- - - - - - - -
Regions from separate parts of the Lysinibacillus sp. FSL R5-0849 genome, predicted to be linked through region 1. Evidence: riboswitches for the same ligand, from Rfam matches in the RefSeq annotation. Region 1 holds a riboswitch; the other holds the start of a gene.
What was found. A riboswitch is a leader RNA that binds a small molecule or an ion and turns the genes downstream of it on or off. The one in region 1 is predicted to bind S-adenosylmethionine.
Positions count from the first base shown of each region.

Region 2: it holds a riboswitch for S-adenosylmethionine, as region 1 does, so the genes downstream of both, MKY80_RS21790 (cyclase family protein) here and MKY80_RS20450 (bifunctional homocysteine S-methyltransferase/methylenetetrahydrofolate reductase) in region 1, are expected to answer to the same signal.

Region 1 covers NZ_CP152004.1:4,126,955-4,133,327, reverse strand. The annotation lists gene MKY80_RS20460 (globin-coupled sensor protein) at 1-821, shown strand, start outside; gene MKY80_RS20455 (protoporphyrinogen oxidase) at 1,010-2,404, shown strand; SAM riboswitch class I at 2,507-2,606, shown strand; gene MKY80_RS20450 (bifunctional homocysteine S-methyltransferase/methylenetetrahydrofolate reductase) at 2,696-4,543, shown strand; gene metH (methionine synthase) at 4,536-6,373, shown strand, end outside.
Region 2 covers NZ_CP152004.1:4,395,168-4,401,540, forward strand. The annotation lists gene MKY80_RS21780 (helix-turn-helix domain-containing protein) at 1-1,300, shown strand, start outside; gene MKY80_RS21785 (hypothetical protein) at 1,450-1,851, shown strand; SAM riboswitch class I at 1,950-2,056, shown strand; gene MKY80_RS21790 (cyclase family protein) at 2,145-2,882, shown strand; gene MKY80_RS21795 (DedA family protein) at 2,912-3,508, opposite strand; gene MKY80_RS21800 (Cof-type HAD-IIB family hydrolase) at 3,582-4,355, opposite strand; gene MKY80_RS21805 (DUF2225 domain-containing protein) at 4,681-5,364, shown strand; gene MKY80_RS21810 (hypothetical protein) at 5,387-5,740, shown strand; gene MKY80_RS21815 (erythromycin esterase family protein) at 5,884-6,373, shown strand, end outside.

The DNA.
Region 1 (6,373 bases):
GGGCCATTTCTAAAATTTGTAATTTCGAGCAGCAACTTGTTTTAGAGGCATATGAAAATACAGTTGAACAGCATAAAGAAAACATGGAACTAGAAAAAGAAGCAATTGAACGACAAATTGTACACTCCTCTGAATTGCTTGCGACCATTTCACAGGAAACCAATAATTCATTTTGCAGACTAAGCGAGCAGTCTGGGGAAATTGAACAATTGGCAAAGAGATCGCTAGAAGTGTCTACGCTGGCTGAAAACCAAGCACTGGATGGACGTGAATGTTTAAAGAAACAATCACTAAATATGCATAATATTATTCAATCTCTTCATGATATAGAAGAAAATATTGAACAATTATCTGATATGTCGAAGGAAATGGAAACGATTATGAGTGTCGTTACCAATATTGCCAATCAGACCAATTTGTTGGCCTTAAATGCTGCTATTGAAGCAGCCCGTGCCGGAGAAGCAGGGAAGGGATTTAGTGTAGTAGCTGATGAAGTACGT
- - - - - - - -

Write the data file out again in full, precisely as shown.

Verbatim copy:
Regions from separate parts of the Lysinibacillus sp. FSL R5-0849 genome, predicted to be linked through region 1. Evidence: riboswitches for the same ligand, from Rfam matches in the RefSeq annotation. Region 1 holds a riboswitch; the other holds the start of a gene.
What was found. A riboswitch is a leader RNA that binds a small molecule or an ion and turns the genes downstream of it on or off. The one in region 1 is predicted to bind S-adenosylmethionine.
Positions count from the first base shown of each region.

Region 2: it holds a riboswitch for S-adenosylmethionine, as region 1 does, so the genes downstream of both, MKY80_RS21790 (cyclase family protein) here and MKY80_RS20450 (bifunctional homocysteine S-methyltransferase/methylenetetrahydrofolate reductase) in region 1, are expected to answer to the same signal.

Region 1 covers NZ_CP152004.1:4,126,955-4,133,327, reverse strand. The annotation lists gene MKY80_RS20460 (globin-coupled sensor protein) at 1-821, shown strand, start outside; gene MKY80_RS20455 (protoporphyrinogen oxidase) at 1,010-2,404, shown strand; SAM riboswitch class I at 2,507-2,606, shown strand; gene MKY80_RS20450 (bifunctional homocysteine S-methyltransferase/methylenetetrahydrofolate reductase) at 2,696-4,543, shown strand; gene metH (methionine synthase) at 4,536-6,373, shown strand, end outside.
Region 2 covers NZ_CP152004.1:4,395,168-4,401,540, forward strand. The annotation lists gene MKY80_RS21780 (helix-turn-helix domain-containing protein) at 1-1,300, shown strand, start outside; gene MKY80_RS21785 (hypothetical protein) at 1,450-1,851, shown strand; SAM riboswitch class I at 1,950-2,056, shown strand; gene MKY80_RS21790 (cyclase family protein) at 2,145-2,882, shown strand; gene MKY80_RS21795 (DedA family protein) at 2,912-3,508, opposite strand; gene MKY80_RS21800 (Cof-type HAD-IIB family hydrolase) at 3,582-4,355, opposite strand; gene MKY80_RS21805 (DUF2225 domain-containing protein) at 4,681-5,364, shown strand; gene MKY80_RS21810 (hypothetical protein) at 5,387-5,740, shown strand; gene MKY80_RS21815 (erythromycin esterase family protein) at 5,884-6,373, shown strand, end outside.

The DNA.
Region 1 (6,373 bases):
GGGCCATTTCTAAAATTTGTAATTTCGAGCAGCAACTTGTTTTAGAGGCATATGAAAATACAGTTGAACAGCATAAAGAAAACATGGAACTAGAAAAAGAAGCAATTGAACGACAAATTGTACACTCCTCTGAATTGCTTGCGACCATTTCACAGGAAACCAATAATTCATTTTGCAGACTAAGCGAGCAGTCTGGGGAAATTGAACAATTGGCAAAGAGATCGCTAGAAGTGTCTACGCTGGCTGAAAACCAAGCACTGGATGGACGTGAATGTTTAAAGAAACAATCACTAAATATGCATAATATTATTCAATCTCTTCATGATATAGAAGAAAATATTGAACAATTATCTGATATGTCGAAGGAAATGGAAACGATTATGAGTGTCGTTACCAATATTGCCAATCAGACCAATTTGTTGGCCTTAAATGCTGCTATTGAAGCAGCCCGTGCCGGAGAAGCAGGGAAGGGATTTAGTGTAGTAGCTGATGAAGTACGT